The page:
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Lawbite: take note of consultation responsibilities

  • United Kingdom
  • Real estate
  • Real estate dispute resolution


Leaseholders of Foundling Court and O'Donnell Court v The Mayor and Burgesses of the London Borough of Camden and others [2016] UKUT 366 (LC), the Upper Tribunal (Lands Chamber)

The Upper Tribunal (Lands Chamber) has clarified that superior landlords of residential premises must consult with subtenants as well as with their immediate tenant when intending to carry out qualifying works or enter into a qualifying long term agreement which trigger the consultation requirements under section 20 of the Landlord and Tenant Act 1985 (“LTA 1985”) and the Schedules to the Service Charge (Consultation Requirements) (England) Regulations 2003 (“2003 Regulations”).

The LTA 1985 and the 2003 Regulations require “the landlord” to consult by way of notification sent to “each tenant”.  Prior to this case, it was not entirely clear whether the requirement fell on the superior landlord who had the intention to carry out the works or the intermediate landlord who was entitled to pass the cost onto the subtenants, or both.  Further, it was unclear whether the requirement to consult with each tenant applied only to the head tenant or, also, the subtenants with whom no direct landlord and tenant relationship existed.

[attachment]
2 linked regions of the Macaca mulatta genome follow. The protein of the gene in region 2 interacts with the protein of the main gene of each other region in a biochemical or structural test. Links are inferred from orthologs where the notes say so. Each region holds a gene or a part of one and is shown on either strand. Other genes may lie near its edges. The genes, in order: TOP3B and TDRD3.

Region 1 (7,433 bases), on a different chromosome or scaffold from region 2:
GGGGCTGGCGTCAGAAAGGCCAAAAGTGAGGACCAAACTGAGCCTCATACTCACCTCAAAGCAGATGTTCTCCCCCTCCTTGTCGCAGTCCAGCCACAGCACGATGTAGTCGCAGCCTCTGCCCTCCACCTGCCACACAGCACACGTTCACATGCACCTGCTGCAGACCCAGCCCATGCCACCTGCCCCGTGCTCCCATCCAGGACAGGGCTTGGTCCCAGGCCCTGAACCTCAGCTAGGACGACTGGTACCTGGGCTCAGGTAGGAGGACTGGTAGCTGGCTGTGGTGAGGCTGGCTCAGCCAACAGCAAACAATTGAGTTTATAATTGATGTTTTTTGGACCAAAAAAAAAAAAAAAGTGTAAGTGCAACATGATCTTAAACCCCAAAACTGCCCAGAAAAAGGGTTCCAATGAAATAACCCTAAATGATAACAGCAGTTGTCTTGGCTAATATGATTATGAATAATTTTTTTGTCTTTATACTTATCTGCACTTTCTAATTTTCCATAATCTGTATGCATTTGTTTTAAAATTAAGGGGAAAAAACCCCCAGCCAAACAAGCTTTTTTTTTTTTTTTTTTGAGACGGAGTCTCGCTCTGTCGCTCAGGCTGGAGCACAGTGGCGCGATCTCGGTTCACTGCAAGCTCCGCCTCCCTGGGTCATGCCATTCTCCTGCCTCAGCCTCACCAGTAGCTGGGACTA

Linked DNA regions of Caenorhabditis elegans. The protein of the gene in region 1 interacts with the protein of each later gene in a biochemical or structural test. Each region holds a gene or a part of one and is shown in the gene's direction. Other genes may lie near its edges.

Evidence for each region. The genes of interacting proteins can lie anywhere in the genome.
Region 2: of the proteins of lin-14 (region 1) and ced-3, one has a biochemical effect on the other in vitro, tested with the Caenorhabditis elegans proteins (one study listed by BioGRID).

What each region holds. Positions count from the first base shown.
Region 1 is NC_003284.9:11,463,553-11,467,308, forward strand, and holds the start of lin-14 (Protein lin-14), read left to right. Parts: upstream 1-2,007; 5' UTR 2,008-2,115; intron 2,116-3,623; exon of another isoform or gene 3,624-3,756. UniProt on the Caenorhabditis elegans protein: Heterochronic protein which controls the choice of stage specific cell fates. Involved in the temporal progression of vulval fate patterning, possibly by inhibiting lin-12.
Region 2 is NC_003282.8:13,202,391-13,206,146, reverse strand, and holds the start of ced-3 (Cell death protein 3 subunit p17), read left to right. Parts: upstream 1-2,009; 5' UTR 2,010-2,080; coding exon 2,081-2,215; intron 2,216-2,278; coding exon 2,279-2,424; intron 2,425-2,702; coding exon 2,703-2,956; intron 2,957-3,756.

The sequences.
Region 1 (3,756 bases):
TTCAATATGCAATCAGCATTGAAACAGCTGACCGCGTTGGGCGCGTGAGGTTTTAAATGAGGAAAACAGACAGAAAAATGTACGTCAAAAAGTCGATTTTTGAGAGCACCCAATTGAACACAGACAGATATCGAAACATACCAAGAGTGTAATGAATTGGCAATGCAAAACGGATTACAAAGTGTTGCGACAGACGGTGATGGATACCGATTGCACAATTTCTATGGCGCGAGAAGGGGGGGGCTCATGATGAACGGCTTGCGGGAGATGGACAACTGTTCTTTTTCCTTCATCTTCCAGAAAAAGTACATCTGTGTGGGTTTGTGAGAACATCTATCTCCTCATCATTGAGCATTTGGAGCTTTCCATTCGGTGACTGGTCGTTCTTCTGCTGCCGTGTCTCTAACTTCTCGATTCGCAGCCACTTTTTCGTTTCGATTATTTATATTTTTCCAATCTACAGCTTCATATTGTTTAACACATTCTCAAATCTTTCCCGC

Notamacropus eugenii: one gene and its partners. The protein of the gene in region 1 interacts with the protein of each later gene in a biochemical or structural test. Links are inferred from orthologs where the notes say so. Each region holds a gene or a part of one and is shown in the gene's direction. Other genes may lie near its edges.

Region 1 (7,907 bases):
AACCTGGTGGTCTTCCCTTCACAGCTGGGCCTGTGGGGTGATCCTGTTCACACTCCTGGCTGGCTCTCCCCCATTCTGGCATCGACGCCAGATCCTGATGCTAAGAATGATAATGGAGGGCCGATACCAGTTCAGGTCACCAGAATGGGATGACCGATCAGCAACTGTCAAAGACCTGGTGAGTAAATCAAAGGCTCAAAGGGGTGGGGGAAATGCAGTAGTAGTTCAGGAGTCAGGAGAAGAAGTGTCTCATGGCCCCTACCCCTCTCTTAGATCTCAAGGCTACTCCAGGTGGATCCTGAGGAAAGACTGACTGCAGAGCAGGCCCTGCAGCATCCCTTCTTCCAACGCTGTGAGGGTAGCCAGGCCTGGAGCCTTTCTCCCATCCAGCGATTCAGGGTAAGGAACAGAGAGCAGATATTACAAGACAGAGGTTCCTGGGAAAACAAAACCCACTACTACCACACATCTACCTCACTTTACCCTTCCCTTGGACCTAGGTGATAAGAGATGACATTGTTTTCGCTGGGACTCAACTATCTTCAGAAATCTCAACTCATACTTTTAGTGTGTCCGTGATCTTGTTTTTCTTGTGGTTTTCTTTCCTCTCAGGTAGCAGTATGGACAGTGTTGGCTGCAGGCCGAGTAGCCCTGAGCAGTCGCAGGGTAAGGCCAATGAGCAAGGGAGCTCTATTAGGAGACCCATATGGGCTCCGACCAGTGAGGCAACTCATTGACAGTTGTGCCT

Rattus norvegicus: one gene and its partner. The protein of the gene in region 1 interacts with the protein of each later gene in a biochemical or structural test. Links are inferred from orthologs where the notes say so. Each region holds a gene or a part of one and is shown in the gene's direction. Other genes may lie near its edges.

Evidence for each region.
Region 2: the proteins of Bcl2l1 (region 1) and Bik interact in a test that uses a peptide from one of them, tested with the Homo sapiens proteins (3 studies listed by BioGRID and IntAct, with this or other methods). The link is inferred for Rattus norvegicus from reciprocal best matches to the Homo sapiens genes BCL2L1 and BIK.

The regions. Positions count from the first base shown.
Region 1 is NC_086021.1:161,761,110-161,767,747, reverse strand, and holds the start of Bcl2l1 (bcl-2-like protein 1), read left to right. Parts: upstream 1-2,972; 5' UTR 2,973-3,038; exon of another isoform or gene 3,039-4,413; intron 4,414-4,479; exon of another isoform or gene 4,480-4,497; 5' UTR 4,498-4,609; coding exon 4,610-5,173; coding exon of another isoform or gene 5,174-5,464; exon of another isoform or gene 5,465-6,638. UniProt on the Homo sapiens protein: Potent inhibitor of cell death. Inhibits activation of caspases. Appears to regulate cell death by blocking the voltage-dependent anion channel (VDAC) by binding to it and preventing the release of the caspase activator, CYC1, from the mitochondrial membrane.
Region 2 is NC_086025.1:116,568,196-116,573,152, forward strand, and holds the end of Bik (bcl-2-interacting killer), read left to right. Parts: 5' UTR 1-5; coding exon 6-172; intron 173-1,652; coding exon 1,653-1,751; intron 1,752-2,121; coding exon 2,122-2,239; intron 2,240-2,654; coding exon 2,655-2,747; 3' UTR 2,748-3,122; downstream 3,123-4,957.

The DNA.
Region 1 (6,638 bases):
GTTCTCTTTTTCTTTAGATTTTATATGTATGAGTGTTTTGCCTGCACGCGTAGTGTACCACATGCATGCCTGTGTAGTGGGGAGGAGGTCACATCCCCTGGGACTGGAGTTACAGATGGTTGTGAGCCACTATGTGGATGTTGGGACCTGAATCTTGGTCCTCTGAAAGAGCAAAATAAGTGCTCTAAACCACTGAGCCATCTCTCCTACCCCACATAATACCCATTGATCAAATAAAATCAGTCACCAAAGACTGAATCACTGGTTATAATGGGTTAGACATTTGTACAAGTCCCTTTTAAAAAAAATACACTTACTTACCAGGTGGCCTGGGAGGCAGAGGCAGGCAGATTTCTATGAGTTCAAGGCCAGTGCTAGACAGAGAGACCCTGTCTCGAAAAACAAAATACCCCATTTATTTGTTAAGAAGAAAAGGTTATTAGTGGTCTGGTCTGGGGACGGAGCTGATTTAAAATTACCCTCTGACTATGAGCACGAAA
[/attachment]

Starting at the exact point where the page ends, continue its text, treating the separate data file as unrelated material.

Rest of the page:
In this case, concerning the mixed use Brunswick Centre in London, WC1, the superior landlord consulted with its tenant only before carrying out major works in 2005 and 2006. 

The Upper Tribunal held that the intermediate tenant and the subtenants (who ultimately were responsible for paying the service charge) should have been consulted and that it was for the superior landlord as the entity with the intention to carry out the qualifying works to have carried out the consultation.  

Key points

  • A common sense decision which reflects the purpose of the LTA 1985 being to give a degree of control and protection to those who are paying the service charge and ultimately receiving the benefit of the services – even where there is no direct relationship of landlord and tenant.
  • Landlords should take note as failure to comply with consultation requirements could severely limit their ability to pass on costs to tenants unless the FTT agrees that the consultation requirements can be dispensed with. 
  • What if superior landlords do not have sight of the terms of the subleases to know whether the consultation requirement are triggered, or where the identity of the subtenants are unknown to it?  The Upper Tribunal was clear that such potential difficulties should not dominate the interpretation of the section 20 requirements.  It was suggested that a notice addressed to “the leaseholders” at each property could suffice.  Alternatively, superior landlords should seek out the information from their tenant.